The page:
Chapter 4

Class 9
2. Answer the following questions briefly. (i) What are the controls affecting the climate of India?


Answer the following questions briefly.

(i) What are the controls affecting the climate of India?

(ii) Why does India have a monsoon type of climate?

(iii) Which part of India does experience the highest diurnal range of temperature and why?

(iv) Which winds account for rainfall along the Malabar Coast?

(v) What are Jet streams and how do they affect the climate of India?

(vi) Define monsoons. What do you understand by “break” in monsoon?

(vii) Why is the monsoon considered a unifying bond?


(i) Six major controls are affecting the climate of India. These are latitude, altitude, pressure and wind system, and distance from the sea, ocean currents and relief features.

(ii) The occurrence of seasonal reversal of wind system makes the climate of India monsoon type. In other words, during summer, the winds blow from sea to land and during winter the reverse occurs.

(iii) The highest diurnal range of temperature is found in desert areas because sand gains and losses heat very quickly.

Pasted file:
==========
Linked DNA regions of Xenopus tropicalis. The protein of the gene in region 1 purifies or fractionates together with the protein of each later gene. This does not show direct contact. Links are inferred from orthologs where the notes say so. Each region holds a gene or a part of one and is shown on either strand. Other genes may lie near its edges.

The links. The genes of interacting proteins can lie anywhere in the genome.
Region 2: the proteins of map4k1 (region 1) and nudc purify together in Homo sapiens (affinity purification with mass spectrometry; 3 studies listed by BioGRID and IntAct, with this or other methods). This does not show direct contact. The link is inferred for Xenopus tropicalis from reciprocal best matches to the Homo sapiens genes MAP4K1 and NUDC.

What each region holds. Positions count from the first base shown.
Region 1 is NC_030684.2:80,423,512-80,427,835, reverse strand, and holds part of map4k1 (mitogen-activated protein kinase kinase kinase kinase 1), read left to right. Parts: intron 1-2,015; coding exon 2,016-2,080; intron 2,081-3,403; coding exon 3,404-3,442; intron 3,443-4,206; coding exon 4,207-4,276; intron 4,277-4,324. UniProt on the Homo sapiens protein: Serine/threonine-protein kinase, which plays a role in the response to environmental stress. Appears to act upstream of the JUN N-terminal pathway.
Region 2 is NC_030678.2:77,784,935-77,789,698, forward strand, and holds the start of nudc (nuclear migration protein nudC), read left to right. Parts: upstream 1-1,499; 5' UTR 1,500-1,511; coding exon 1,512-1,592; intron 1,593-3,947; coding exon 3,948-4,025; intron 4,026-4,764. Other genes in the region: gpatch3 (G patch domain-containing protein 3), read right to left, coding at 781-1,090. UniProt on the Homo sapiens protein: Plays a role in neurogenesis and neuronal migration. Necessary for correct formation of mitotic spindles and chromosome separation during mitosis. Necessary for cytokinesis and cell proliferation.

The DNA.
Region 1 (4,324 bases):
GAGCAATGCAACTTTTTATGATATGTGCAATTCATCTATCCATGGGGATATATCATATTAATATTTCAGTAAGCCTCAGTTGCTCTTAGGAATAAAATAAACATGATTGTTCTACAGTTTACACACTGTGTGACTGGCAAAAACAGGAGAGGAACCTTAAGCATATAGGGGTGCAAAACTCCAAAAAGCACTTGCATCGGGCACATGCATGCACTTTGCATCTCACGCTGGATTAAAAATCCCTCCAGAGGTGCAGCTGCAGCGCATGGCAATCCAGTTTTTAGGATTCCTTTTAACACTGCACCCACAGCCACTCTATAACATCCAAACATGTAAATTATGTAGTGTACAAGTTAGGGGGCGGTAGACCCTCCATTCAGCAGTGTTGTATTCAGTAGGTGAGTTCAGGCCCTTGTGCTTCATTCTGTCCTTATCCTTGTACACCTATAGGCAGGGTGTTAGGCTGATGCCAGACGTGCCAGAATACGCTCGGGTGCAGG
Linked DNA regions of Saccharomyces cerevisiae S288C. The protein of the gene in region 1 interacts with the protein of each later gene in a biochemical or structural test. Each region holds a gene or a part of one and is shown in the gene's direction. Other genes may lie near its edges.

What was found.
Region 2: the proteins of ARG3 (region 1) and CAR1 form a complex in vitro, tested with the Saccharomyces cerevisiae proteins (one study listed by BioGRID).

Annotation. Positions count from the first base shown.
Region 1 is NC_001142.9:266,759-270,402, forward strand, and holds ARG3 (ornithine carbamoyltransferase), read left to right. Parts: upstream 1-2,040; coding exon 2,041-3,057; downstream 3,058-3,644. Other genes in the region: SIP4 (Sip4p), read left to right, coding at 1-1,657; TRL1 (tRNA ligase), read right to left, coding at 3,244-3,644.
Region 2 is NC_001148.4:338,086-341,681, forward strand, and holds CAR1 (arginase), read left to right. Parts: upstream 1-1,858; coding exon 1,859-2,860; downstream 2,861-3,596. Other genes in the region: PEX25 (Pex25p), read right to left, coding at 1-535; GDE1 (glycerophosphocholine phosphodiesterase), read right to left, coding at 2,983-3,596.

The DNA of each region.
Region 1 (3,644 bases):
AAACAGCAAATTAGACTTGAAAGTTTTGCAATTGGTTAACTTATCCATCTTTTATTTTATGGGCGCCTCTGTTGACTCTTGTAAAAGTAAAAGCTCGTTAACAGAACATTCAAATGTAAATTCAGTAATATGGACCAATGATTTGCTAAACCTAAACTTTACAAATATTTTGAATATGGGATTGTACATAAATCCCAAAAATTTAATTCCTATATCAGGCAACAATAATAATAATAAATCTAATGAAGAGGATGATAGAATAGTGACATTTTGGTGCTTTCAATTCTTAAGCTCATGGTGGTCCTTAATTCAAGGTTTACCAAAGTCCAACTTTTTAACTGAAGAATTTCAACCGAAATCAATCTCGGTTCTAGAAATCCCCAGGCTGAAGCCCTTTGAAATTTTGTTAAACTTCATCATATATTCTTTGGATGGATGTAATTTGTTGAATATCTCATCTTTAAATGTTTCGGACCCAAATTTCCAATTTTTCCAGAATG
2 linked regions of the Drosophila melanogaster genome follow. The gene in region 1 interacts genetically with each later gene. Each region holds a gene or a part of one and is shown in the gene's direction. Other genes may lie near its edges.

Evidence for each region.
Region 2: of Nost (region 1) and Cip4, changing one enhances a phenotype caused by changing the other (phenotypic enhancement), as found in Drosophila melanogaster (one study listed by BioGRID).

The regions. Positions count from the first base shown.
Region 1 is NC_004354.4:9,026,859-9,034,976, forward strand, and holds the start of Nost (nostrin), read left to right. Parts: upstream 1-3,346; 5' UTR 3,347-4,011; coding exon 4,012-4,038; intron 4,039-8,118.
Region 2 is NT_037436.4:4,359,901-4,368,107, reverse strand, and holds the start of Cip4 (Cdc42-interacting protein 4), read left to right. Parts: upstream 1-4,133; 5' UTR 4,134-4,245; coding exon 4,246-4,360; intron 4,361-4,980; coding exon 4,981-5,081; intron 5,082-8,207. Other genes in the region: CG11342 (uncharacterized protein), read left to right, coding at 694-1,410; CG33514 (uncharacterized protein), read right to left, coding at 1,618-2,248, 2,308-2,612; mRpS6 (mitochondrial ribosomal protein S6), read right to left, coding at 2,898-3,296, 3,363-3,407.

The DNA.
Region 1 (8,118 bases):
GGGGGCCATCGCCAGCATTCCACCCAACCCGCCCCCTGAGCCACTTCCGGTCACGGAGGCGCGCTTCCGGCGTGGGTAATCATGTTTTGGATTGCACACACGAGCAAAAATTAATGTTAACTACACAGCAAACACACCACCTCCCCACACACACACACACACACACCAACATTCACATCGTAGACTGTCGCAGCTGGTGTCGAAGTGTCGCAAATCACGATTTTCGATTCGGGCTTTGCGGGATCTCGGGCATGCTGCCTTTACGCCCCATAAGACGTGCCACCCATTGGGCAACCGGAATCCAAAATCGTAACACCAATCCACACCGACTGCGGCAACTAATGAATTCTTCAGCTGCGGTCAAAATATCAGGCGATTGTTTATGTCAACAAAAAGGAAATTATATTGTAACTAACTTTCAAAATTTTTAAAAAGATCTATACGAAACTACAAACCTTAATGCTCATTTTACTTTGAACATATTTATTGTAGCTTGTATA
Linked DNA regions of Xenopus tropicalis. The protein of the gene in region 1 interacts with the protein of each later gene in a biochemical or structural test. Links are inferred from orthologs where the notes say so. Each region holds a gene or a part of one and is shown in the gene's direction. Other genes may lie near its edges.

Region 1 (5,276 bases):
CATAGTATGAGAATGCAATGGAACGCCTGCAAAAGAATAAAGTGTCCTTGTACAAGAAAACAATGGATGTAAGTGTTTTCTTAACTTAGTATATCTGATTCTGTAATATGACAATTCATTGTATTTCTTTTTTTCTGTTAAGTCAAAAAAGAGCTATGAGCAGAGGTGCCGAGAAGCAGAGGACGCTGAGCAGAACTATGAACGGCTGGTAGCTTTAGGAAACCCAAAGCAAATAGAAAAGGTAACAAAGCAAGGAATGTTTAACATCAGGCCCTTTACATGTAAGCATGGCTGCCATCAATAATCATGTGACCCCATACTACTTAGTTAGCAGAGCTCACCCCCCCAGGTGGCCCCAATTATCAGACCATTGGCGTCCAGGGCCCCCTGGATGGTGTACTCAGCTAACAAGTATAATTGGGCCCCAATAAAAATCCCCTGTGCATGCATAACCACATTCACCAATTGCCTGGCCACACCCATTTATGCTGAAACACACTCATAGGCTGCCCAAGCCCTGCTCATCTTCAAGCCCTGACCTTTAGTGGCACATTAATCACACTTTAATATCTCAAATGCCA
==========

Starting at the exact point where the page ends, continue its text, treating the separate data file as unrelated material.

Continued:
(iv) The South-West winds cause rainfall along the Malabar coast.

(v) Jet Streams are a narrow belt of high altitude (above 12,000 m.) westerly winds in the troposphere. Their speed varies from about 110km/h in summer to 184km/h in winter.

Jet streams blow over the south of the Himalayas all through the year, except for summer. In winter, the western cyclonic disturbances enter India by these jet streams.

Jet streams blow over peninsular India and it is considered to be responsible for the sudden outbreak of the South-West monsoon in India.

(vi) The word monsoon is derived from the Arabic word 'Mausim' which means the seasonal reversal in wind direction throughout the year. The monsoons are experienced in the tropical area roughly between 20° N and 20° S. Monsoons have wet and dry spells. Monsoon rains occur for a few days continuously and take a break for a few days. So, this duration of no rainfall or dry spell is called a monsoon break.

(vii) The unifying influence of the monsoon on the Indian subcontinent is quite visible. The seasonal changes of the wind systems and the related weather conditions give a rhythmic cycle of seasons. The uncertainties and unequal distribution of rain are typical traits of monsoons. The Indian landscape, animal, and plant life, entire agricultural schedule and the life of the people, including their festivities, revolve around this phenomenon.

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